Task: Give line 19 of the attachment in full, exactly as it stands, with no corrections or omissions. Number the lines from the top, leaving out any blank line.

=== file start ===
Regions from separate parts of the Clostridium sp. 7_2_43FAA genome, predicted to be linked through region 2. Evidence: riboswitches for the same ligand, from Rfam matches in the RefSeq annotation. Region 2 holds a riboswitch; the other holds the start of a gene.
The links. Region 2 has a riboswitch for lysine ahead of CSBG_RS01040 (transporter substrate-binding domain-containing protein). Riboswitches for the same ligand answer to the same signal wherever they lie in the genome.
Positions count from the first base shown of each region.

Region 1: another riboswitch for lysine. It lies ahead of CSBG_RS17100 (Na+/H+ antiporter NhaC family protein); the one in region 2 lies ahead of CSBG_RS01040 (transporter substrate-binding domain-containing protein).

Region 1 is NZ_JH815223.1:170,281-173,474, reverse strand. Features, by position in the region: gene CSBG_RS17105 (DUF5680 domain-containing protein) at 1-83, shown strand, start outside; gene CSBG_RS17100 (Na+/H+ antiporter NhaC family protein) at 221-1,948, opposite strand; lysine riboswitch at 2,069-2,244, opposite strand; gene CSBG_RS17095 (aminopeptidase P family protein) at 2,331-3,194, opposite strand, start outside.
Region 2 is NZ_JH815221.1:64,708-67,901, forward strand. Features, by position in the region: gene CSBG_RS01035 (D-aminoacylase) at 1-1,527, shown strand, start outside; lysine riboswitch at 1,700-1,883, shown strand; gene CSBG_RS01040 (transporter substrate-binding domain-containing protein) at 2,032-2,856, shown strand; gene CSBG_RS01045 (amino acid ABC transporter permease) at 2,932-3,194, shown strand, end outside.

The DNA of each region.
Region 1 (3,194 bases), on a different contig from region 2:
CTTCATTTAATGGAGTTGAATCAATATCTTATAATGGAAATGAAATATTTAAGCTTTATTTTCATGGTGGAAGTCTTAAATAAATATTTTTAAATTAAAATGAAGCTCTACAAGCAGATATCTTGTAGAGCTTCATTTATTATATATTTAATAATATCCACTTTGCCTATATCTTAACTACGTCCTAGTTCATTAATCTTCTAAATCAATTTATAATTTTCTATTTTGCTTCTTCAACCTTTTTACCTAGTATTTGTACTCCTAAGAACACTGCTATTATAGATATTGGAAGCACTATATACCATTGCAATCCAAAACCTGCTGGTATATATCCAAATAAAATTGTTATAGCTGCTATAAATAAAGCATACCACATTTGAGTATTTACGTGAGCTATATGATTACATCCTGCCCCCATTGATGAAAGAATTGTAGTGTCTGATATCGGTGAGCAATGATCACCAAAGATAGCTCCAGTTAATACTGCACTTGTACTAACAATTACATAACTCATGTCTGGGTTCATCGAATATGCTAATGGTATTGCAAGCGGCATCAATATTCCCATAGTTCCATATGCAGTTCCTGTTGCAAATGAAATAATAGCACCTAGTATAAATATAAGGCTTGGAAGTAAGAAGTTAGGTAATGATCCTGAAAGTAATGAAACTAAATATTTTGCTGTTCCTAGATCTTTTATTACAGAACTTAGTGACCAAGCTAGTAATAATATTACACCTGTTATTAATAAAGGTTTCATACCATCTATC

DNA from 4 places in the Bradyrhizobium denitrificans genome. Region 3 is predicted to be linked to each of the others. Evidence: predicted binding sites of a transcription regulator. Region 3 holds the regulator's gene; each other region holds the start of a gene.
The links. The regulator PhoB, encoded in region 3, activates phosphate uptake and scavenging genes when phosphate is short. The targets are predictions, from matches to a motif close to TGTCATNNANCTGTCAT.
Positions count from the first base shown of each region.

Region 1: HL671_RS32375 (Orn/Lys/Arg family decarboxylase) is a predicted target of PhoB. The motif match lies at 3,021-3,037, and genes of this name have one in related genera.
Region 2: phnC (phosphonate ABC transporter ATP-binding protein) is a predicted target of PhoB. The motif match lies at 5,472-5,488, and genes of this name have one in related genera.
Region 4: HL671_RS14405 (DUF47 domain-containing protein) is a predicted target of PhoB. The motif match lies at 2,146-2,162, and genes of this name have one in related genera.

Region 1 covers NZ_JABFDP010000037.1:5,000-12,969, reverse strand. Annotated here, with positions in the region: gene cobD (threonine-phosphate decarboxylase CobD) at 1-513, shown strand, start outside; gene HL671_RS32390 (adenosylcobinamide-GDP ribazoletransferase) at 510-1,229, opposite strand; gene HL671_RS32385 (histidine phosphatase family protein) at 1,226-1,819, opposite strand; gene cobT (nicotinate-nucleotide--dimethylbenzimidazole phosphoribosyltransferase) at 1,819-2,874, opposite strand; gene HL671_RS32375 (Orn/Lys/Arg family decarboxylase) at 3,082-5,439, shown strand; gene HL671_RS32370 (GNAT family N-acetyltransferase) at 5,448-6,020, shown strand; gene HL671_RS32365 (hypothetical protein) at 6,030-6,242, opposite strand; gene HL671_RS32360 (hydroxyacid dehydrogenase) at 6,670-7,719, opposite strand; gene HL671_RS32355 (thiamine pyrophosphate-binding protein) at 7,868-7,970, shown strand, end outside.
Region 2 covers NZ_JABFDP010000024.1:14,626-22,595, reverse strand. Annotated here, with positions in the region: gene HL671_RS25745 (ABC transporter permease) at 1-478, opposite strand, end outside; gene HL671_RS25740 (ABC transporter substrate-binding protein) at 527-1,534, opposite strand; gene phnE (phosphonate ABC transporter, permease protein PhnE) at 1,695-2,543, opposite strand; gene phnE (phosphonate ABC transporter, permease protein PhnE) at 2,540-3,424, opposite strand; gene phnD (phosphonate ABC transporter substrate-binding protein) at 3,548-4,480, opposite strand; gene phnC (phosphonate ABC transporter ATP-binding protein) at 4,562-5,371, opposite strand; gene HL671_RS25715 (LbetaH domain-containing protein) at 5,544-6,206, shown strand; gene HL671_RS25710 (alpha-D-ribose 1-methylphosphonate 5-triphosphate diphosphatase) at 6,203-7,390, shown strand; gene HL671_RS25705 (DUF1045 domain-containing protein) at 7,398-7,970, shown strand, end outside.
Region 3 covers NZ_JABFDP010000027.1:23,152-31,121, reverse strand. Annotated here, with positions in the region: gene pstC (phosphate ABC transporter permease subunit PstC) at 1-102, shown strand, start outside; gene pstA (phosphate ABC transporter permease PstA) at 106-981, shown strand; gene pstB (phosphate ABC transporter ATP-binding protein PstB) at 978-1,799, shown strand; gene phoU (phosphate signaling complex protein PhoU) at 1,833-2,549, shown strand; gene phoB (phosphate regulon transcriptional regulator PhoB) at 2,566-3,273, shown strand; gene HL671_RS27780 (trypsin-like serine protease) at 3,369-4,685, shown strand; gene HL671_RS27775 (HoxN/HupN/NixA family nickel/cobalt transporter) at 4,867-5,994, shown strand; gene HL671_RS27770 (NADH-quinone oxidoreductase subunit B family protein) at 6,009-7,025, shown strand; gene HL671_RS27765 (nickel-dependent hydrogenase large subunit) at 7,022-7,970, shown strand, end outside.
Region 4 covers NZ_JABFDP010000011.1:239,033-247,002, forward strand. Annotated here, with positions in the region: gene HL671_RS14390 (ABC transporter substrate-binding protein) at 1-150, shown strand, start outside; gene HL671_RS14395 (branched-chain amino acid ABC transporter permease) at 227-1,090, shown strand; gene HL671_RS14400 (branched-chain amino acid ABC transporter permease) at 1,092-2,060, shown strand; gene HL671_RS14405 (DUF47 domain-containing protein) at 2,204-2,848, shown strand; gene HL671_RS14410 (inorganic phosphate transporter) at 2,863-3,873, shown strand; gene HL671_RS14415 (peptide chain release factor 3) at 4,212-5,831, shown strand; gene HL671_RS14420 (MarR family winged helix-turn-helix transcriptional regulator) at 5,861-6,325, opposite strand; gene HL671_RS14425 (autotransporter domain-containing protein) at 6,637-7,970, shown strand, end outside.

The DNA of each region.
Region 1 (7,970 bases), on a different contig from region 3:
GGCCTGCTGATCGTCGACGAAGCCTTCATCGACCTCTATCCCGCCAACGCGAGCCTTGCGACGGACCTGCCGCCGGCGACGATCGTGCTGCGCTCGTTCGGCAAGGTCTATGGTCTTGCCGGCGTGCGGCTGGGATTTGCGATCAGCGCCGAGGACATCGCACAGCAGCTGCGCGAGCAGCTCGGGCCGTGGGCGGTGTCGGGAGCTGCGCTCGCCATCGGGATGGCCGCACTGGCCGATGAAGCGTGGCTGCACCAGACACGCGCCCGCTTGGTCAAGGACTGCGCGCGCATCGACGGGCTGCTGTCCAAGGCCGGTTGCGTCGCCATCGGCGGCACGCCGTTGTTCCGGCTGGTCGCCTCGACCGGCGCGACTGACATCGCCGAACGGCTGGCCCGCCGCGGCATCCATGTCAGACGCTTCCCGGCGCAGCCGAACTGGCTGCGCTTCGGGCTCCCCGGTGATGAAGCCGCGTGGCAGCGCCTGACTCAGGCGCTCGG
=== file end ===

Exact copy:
Region 4 covers NZ_JABFDP010000011.1:239,033-247,002, forward strand. Annotated here, with positions in the region: gene HL671_RS14390 (ABC transporter substrate-binding protein) at 1-150, shown strand, start outside; gene HL671_RS14395 (branched-chain amino acid ABC transporter permease) at 227-1,090, shown strand; gene HL671_RS14400 (branched-chain amino acid ABC transporter permease) at 1,092-2,060, shown strand; gene HL671_RS14405 (DUF47 domain-containing protein) at 2,204-2,848, shown strand; gene HL671_RS14410 (inorganic phosphate transporter) at 2,863-3,873, shown strand; gene HL671_RS14415 (peptide chain release factor 3) at 4,212-5,831, shown strand; gene HL671_RS14420 (MarR family winged helix-turn-helix transcriptional regulator) at 5,861-6,325, opposite strand; gene HL671_RS14425 (autotransporter domain-containing protein) at 6,637-7,970, shown strand, end outside.